Two studies showed that among unhappily married couples who stuck it out, two-thirds in one study, and three-fourths in the other described themselves as happily, or very happily married five years later. And the ones most unhappy at first measurement reported they were most happy five years later. Consciously honoring your marital commitment rather than “following your heart” can get you past difficulties, especially if you know they’re likely to improve with time, changes in behavior or counseling. And placing your duty to your spouse above the allure of others or competing activities like work—even when the siren songs of excitement or career stardom call—will bring irreplaceable rewards you can earn only through constancy.

We need to intentionally teach our children to “do their duty” before “following their hearts” not only to improve their chances for long term marriage later in life, but to encourage patience and kindness, two qualities sometimes neglected in the push to promote self-esteem. When googling anything immediately gives you answers, and Amazon can deliver whatever you desire in two hours, we lose the sensitivity to hold the door for those behind us, or rise from our bus seats for the aged or infirm. Parents do their children a favor when they call out rude and inconsiderate behavior, asking, “was that kind?” They reinforce patience just by repeating “patience is a virtue.”

Phyllis Murray, a career military secretary, taught her six children this maxim: “Do what you ought, not what you want.” Feelings are urgent and powerful, but they’re mercurial and can lead us to behavior we later regret—something the fundamental Jewish prayer called “The Shmah” reminds. By deliberately citing the wisdom of elders, and biblical and ethical sayings, we can access guidelines that never fail. “Following your heart” is wonderful; every person should explore and enjoy his passions—when they’re shaped by “doing your duty.”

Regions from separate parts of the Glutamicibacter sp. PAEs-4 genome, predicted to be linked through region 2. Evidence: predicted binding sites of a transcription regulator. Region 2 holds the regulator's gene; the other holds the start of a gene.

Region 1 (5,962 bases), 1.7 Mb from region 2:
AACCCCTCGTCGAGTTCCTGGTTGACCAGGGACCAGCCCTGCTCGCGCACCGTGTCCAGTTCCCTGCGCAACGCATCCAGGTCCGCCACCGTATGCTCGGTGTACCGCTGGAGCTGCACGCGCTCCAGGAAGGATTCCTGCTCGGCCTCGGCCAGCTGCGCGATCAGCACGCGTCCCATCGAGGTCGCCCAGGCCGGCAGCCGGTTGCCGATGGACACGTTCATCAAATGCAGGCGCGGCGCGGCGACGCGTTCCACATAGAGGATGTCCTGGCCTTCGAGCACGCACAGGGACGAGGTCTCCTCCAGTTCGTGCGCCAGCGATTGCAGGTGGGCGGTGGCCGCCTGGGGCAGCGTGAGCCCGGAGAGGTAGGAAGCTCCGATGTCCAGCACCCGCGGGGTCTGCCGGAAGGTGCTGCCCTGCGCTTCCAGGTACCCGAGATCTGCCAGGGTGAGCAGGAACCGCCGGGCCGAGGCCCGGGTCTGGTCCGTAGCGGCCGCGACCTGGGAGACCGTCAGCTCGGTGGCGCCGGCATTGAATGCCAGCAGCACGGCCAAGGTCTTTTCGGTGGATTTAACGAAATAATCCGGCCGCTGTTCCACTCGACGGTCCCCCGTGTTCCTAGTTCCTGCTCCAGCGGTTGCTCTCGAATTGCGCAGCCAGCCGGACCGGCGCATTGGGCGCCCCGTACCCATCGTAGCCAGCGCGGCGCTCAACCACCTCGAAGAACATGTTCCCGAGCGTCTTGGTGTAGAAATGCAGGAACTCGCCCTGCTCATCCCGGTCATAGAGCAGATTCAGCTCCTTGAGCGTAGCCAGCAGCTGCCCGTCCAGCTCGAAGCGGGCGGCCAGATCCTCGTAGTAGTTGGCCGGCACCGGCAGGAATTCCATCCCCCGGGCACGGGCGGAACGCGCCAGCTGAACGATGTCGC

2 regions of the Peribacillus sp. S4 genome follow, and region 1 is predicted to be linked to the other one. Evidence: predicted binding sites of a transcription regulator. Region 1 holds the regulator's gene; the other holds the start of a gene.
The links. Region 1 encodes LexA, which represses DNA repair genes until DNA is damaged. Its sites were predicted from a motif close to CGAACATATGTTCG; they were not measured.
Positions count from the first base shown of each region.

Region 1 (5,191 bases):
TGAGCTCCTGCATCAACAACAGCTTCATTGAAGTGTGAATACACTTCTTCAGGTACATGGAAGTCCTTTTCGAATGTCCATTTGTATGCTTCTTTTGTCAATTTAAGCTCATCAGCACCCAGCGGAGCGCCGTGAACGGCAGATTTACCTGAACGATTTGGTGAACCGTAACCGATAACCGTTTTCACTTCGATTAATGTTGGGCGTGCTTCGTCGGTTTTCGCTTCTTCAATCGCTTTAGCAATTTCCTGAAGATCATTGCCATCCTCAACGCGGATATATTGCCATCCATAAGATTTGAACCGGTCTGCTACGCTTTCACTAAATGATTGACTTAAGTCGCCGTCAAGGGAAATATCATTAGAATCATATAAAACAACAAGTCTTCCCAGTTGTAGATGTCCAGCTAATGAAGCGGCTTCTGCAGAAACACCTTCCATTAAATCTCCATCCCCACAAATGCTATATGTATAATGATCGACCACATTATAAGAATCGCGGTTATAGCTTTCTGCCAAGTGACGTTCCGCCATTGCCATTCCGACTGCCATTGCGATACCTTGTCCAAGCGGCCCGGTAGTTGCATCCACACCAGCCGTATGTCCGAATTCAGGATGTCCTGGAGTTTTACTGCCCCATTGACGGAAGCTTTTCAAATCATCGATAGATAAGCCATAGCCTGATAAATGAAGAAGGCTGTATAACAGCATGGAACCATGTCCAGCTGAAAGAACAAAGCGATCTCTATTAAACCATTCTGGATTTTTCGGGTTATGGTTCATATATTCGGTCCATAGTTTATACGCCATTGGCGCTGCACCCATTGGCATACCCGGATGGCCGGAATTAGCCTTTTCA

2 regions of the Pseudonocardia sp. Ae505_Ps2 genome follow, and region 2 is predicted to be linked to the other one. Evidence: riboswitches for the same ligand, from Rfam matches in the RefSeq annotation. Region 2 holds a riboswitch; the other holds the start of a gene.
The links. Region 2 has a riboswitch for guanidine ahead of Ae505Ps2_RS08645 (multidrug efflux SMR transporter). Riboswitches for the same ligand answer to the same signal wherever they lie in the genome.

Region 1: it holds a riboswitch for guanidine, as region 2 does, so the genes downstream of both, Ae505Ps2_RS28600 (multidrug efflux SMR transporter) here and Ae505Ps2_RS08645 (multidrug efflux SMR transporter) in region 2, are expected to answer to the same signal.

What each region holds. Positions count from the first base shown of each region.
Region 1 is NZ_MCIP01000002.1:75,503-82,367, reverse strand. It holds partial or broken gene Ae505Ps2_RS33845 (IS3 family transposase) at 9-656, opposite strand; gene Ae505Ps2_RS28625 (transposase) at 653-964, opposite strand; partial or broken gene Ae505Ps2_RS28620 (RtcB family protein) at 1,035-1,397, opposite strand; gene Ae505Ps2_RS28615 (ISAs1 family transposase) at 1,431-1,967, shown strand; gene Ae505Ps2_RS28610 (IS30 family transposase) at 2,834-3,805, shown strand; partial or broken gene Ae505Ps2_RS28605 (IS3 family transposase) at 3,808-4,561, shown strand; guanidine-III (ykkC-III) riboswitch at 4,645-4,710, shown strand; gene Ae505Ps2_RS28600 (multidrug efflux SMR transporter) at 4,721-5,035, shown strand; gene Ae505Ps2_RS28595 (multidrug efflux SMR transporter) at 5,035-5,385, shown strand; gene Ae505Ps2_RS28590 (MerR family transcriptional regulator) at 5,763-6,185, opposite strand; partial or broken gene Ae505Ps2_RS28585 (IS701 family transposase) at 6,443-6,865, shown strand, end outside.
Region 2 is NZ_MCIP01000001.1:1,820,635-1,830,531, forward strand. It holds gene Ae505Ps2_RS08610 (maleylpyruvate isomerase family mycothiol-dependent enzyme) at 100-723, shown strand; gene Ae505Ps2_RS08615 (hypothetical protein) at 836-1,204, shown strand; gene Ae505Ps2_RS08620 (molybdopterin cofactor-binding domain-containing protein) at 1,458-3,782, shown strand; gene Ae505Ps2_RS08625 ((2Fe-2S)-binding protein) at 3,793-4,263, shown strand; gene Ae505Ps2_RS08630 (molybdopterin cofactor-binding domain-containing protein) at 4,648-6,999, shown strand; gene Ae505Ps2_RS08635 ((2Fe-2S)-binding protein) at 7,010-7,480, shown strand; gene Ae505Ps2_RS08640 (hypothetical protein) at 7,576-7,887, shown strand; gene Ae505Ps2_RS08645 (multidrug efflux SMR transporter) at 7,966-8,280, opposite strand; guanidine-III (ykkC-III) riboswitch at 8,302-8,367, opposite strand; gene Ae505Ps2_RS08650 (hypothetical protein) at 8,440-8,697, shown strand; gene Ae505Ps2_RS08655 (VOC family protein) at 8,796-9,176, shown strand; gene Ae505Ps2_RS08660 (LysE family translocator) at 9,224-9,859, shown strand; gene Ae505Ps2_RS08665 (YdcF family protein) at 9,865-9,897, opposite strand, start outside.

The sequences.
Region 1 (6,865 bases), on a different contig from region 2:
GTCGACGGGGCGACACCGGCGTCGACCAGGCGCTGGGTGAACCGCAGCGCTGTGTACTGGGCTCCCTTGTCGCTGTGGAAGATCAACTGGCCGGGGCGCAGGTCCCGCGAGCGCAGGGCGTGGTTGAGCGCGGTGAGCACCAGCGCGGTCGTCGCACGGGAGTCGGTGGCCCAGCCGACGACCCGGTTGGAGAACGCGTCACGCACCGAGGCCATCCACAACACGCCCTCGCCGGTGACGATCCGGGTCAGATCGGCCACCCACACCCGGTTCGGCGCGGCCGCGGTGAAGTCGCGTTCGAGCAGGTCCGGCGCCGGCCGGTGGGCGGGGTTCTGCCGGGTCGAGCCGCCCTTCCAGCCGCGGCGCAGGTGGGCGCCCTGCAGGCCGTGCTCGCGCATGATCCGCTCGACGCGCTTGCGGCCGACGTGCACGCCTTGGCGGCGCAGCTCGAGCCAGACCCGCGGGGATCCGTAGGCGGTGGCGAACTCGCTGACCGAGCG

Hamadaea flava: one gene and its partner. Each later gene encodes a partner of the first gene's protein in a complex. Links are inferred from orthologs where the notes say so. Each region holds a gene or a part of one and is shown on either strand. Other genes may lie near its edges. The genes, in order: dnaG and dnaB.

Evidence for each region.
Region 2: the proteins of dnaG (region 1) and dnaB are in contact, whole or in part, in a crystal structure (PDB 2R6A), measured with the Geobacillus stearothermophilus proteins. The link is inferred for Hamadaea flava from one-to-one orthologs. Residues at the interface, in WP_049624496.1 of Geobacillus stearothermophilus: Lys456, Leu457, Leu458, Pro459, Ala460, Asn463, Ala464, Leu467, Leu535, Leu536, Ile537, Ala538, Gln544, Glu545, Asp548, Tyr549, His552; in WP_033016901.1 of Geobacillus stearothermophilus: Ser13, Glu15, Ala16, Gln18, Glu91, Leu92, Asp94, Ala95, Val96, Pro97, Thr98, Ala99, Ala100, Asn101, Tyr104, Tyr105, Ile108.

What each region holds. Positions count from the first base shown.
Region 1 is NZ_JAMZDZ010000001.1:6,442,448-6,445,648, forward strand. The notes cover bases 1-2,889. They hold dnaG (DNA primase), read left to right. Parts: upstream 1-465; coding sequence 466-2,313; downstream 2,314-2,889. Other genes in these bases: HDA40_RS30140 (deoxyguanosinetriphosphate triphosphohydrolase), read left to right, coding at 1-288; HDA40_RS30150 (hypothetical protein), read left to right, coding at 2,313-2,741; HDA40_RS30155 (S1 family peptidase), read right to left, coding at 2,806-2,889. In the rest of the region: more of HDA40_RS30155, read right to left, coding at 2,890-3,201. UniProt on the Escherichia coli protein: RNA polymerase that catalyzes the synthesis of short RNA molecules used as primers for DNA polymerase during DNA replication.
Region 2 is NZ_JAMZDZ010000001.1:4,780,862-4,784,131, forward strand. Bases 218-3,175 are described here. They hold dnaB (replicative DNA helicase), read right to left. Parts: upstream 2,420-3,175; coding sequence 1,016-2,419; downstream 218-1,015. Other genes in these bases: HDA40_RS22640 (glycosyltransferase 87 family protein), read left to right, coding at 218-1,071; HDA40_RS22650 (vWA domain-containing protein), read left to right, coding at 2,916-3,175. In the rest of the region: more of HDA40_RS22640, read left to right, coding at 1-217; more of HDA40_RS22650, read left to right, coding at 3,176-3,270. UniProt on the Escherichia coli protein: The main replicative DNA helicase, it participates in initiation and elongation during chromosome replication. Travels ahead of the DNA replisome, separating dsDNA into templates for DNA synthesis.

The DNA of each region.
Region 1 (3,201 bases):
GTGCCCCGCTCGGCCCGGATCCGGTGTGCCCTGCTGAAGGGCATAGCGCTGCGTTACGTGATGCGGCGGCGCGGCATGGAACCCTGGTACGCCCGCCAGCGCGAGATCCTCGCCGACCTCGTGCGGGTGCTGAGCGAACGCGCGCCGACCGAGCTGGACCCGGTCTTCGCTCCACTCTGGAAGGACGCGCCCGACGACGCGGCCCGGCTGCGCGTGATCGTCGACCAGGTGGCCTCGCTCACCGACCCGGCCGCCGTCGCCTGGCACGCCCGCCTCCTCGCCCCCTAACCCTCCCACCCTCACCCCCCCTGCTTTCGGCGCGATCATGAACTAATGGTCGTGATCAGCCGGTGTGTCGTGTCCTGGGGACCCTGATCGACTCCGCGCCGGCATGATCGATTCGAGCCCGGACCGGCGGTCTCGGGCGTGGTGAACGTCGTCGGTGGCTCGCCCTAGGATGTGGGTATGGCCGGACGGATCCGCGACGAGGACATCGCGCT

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Diane Medved, Ph.D. is a psychologist and author of six books including Don’t Divorce: Powerful Arguments for Saving and Revitalizing Your Marriage (2017). She’s married 32 years to syndicated radio host and author Michael Medved.

Brought to you by www.michaelmedved.com

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    Michael Medved
  • Michael Medved specializes in talking about pop culture and politics on a daily basis. Michael’s columns on politics and media appear regularly in the Wall Street Journal, The Daily Beast and USA Today, where he is a member of the Board of Contributors.

Michael Medved specializes in talking about pop culture and politics on a daily basis. Michael’s columns on politics and media appear regularly in the Wall Street Journal, The Daily Beast and USA Today, where he is a member of the Board of Contributors.